Seriously, how the hell we are still around is a complete mystery to me.
Area 51 is in the background through all of Annie Jacobsen’s massive history of the place. It has featured throughout some seven decades now, throwing its influence over events from the aftermath of World War II through the Atomic Age, the Space Age and it has been instrumental in the major breakthroughs in spying techniques. The reporter has had remarkable access to many people on the ground—and many of them, having now seen the book, regret talking to her so openly. For despite the endlessly fascinating and terrifying historical events that Area 51 has been the background to, it is her ‘revelations’ concerning the ‘flying disc’ that crashed at Roswell in 1947, that has caused the most outrage since the book was published.
It’s a pity, because I think that the main bulk of the book and what she reveals through the newly declassified records is fascinating enough without any conspiracy theories; but as much as I’d like to stay away from her Big One, there is no way to do it, since it has become the main bone of contention since its publication.
Basically, it comes down to that troublesome ‘flying disc’ that crash landed on Roswell. Now I think that there is no doubt that the early reports of something substantial hitting the place are true. One thing for sure is that the amended reports that this was a weather balloon are nonsense. The trouble begins with some of the eyewitnesses saying that they saw small bodies being taken from the crash site. These of course were to become the large-headed alien bodies that, according to conspiracy theory lore, were kept in a hangar at Area 51.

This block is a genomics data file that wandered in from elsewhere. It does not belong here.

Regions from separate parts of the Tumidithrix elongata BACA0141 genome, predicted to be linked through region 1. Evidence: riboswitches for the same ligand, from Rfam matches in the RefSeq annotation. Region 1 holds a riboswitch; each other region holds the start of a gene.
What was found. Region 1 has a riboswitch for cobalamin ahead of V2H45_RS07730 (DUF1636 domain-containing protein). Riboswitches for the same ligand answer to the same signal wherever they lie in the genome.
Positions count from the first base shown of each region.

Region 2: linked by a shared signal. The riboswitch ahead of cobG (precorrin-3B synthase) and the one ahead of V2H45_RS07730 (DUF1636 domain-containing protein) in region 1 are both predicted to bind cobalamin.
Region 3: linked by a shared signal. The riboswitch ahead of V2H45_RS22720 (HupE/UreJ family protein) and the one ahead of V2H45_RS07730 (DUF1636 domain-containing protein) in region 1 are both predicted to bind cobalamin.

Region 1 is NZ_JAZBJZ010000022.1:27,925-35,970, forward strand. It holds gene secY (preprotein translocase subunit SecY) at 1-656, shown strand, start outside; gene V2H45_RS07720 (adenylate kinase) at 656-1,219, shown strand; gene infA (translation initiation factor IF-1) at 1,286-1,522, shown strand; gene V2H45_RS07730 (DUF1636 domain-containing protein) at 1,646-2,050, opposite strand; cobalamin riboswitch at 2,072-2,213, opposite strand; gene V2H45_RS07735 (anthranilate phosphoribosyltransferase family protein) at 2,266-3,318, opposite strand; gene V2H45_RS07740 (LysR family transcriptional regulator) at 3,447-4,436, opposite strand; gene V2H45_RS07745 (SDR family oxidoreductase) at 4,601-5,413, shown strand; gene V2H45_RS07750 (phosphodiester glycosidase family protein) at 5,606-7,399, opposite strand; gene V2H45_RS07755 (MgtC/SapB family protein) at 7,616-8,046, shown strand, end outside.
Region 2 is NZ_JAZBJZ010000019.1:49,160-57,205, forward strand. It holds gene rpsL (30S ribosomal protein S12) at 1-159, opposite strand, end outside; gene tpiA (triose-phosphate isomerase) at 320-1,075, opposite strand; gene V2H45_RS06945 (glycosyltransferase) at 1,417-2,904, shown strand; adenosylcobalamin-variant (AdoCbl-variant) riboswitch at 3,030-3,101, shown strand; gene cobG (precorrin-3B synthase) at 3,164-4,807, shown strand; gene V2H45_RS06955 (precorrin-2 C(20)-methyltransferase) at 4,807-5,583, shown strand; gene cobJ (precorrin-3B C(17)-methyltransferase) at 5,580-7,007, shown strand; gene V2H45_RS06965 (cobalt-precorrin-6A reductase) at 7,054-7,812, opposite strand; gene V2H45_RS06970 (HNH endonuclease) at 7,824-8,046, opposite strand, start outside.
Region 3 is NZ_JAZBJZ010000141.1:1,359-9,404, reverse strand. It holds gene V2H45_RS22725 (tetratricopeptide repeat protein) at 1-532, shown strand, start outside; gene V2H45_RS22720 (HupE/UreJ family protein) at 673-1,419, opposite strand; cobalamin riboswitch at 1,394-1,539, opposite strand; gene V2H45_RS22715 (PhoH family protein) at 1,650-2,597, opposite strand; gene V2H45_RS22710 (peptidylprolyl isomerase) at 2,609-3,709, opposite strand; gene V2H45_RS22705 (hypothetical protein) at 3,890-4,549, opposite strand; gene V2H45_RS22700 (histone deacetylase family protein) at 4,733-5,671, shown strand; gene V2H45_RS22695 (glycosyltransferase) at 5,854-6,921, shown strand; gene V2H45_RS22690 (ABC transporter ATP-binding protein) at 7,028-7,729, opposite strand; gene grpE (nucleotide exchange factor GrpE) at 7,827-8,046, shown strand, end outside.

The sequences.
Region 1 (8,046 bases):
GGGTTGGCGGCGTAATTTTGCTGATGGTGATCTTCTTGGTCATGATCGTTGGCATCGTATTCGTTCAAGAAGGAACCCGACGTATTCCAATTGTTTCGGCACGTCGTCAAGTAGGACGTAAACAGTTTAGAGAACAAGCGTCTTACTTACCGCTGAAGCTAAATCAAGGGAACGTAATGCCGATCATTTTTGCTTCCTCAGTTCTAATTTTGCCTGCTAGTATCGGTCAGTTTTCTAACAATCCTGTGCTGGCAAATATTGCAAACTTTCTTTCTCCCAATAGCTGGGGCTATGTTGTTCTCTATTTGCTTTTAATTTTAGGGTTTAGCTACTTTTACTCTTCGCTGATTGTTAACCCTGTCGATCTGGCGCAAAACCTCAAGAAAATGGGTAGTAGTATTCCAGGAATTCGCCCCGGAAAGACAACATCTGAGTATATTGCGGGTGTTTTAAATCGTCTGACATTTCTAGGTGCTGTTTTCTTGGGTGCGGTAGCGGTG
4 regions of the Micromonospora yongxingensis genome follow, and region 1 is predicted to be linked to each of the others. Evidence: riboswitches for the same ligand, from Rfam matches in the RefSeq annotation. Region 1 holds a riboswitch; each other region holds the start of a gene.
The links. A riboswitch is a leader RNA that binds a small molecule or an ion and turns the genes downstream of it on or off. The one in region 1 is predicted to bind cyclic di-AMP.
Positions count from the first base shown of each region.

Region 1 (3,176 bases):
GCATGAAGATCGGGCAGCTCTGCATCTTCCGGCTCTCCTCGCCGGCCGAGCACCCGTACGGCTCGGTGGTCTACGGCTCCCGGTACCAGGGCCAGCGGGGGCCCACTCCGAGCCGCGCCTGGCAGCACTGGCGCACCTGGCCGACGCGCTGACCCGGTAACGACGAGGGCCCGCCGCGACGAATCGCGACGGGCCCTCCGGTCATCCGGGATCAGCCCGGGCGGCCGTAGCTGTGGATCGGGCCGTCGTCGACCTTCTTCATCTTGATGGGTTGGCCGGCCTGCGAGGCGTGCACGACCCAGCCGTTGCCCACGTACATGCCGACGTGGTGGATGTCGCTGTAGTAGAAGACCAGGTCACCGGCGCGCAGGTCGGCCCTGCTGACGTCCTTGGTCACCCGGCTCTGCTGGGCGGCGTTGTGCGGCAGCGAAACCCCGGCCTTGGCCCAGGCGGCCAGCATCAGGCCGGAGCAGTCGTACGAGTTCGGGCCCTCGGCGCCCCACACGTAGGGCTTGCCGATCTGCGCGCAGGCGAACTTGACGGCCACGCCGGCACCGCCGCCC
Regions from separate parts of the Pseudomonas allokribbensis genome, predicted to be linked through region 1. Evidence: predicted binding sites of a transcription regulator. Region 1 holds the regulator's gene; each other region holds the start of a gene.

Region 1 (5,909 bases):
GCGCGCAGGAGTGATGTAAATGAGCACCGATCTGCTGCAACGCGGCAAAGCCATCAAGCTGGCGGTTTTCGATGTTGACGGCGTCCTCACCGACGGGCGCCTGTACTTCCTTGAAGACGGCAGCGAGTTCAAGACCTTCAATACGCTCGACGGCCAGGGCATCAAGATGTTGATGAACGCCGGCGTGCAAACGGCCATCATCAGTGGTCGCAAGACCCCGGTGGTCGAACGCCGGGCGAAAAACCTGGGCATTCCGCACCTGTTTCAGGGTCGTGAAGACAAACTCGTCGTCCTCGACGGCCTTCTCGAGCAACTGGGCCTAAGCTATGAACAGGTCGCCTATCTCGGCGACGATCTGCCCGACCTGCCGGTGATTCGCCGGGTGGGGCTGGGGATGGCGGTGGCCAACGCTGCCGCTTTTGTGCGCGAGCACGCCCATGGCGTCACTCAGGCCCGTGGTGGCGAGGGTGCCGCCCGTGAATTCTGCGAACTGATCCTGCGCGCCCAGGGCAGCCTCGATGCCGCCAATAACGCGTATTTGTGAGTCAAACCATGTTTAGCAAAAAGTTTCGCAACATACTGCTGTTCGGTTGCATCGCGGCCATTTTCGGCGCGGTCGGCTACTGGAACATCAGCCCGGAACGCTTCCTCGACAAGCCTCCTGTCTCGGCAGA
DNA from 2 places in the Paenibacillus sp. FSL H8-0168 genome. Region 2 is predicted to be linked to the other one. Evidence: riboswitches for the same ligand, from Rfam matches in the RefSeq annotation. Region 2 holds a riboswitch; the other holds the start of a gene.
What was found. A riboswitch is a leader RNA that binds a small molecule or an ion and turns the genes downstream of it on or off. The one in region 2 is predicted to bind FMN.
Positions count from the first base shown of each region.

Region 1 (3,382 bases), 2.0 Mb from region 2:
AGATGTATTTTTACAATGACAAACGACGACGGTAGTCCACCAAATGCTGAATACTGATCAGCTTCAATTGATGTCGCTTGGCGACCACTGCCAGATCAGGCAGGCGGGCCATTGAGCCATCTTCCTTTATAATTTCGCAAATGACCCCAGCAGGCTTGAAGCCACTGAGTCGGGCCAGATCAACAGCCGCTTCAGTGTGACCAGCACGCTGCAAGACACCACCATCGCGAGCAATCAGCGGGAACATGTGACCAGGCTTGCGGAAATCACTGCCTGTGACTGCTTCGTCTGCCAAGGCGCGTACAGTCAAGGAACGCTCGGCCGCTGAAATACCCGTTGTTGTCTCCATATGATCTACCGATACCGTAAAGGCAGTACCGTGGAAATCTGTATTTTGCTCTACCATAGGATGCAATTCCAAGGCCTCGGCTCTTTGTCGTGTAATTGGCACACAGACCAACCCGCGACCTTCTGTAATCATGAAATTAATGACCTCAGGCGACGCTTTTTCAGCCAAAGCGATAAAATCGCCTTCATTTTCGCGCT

Basically, according to one of Jacobsen’s aged informants (who presumably can no longer live with the guilt) the disc was deliberately crash-landed by Stalin, the despot who had been so inspired by the War of the Worlds broadcast that he attempted to create his own mass panic in Americans.
So before we go any farther, let’s have a quick look at that. We are to believe that Stalin deliberately crashed a fairly sophisticated craft—in 1947!—that had enough of his technological secrets in it to keep the scientists at Area 51 busy with reverse engineering for years to come? That wasn’t very bright, was it? And in any case it would be another decade before the Russians had the know-how to even put a tiny satellite like Sputnik into orbit—and God knows that terrified the Americans enough!